Researchers from the University of Texas have found an immunosuppressing target for the treatment of glioblastoma. In mice studies the team has identified CD73 macrophages which could be used to treat the cancers. The team also performed studies on human tumours to arrive at their conclusions. The study was published in the latest issue of the journal Nature Medicine this week.
MRI of brain showing left frontal gliblastoma. Image Credit: O_Akira / Shutterstock
Glioblastoma is one of the most aggressive forms of brain cancer that is primary in nature and affects special cells of the brain called glioma. Treatment for this aggressive cancer is often difficult and surgery as well as radiation therapy often fails to cure this cancer. This cancer is usually fast growing and there may be no symptoms of the cancer in initial stages. The symptoms may appear only when the cancer is larger and more difficult to treat. At later stages brain functions are abnormal and with rapid tumour growth the condition soon becomes fatal. In some patients initial treatment may help slow the progress of the disease temporarily but in most patients there is return of the cancer followed by its aggressive relapse and growth.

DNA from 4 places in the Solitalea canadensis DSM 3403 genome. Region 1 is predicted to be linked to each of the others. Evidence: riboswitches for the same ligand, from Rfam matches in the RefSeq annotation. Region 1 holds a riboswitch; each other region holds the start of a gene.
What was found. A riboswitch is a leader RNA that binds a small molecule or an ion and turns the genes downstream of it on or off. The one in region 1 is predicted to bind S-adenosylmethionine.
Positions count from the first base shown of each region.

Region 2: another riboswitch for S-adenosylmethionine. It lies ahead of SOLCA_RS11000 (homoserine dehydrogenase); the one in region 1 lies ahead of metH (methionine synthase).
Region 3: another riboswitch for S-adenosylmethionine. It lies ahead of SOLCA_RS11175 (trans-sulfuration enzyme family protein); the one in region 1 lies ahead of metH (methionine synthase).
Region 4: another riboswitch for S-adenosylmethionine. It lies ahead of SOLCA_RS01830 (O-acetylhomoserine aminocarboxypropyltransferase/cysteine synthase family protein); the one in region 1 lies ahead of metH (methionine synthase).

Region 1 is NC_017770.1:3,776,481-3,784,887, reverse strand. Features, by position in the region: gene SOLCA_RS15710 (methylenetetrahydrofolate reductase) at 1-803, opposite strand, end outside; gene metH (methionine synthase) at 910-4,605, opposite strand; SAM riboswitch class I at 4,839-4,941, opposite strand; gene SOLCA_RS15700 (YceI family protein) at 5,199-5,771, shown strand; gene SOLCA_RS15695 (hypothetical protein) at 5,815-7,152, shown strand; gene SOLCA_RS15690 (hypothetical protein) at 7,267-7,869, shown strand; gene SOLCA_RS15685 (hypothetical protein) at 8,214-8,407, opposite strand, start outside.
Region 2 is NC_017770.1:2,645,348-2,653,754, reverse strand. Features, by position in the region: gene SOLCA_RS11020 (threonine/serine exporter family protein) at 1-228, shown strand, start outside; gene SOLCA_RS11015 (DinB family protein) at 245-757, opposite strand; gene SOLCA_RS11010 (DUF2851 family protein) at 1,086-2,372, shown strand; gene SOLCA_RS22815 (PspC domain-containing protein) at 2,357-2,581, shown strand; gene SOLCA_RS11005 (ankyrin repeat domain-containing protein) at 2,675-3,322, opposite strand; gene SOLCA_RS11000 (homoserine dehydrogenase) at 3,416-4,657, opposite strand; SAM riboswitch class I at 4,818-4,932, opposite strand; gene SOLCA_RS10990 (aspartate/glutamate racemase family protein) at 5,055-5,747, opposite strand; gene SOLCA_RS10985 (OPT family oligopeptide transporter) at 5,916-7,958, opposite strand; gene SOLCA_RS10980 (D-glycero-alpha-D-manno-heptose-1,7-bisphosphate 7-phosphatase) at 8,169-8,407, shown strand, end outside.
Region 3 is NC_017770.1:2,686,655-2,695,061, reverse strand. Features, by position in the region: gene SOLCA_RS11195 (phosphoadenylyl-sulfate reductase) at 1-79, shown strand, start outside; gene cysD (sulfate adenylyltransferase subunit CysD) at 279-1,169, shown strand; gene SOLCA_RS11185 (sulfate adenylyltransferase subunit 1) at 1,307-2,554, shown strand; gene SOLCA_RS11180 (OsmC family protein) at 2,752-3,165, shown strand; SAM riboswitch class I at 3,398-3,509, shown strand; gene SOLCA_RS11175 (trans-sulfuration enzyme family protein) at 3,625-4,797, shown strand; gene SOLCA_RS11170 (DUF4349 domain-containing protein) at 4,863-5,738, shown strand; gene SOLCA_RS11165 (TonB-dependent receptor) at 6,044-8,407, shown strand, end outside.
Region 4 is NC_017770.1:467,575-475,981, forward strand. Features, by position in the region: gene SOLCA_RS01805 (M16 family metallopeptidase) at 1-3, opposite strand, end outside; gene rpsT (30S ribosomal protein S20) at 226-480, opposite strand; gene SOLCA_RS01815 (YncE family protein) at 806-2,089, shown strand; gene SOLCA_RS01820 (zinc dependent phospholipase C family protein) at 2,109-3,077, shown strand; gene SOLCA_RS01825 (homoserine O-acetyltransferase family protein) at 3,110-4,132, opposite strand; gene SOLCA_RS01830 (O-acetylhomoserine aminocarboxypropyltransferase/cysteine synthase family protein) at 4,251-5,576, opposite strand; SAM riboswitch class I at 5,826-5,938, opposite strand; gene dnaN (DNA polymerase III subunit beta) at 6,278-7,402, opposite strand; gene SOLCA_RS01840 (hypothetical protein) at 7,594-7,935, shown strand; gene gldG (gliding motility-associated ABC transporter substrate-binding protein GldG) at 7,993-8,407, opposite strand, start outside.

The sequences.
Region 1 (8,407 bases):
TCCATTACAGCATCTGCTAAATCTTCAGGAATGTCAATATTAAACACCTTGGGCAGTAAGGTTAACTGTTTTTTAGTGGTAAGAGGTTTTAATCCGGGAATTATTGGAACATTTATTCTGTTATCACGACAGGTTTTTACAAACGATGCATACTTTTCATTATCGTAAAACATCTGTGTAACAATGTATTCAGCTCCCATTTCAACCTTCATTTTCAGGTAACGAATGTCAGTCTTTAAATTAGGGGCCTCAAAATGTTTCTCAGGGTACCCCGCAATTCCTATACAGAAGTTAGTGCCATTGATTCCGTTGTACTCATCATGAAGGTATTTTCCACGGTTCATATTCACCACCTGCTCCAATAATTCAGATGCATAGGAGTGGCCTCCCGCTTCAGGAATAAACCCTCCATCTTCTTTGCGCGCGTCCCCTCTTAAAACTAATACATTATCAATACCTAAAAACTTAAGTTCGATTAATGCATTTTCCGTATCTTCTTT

For this study the team from University of Texas MD Anderson Cancer Center worked with immune macrophages that contain high amounts of CD73 that are capable of killing the tumour cells using a “anti-PD-1 checkpoint blockade”. These macrophages contain high levels of surface enzyme called CD73 and these unique macrophages are commonly seen associated with glioblastomas. First author of the study, Dr. Sangeeta Goswami, assistant professor of Genitourinary Medical Oncology said, “By studying the immune microenvironments across tumor types, we've identified a rational combination therapy for glioblastoma.”
As the first part of their study the team used human tumours and found the CD73 expressing macrophages associated with these tumours. They also noted that increased presence of these cells within the tumours reduced the chances of survival in the patients.
For this study the team found immune cells in five different types of tumours using CyTOF mass cytometry and single-cell RNA sequencing. They looked for the CD73-positive macrophages in this project. For this the team looked at 94 samples of human glioblastoma tumours, non-small cell lung cancers, cancers of prostate, cancers of kidney and colorectal cancers. In each of the cancers, they looked at the immune cells around the tumours. In the 13 samples of glioblastoma, they noted that more number of CD73 positive cells meant shorter survival in the patients. Macrophages that showed most number of CD68 also showed high levels of CD73 they noted. In nine more samples of glioblastomas, this theory was proved to be correct.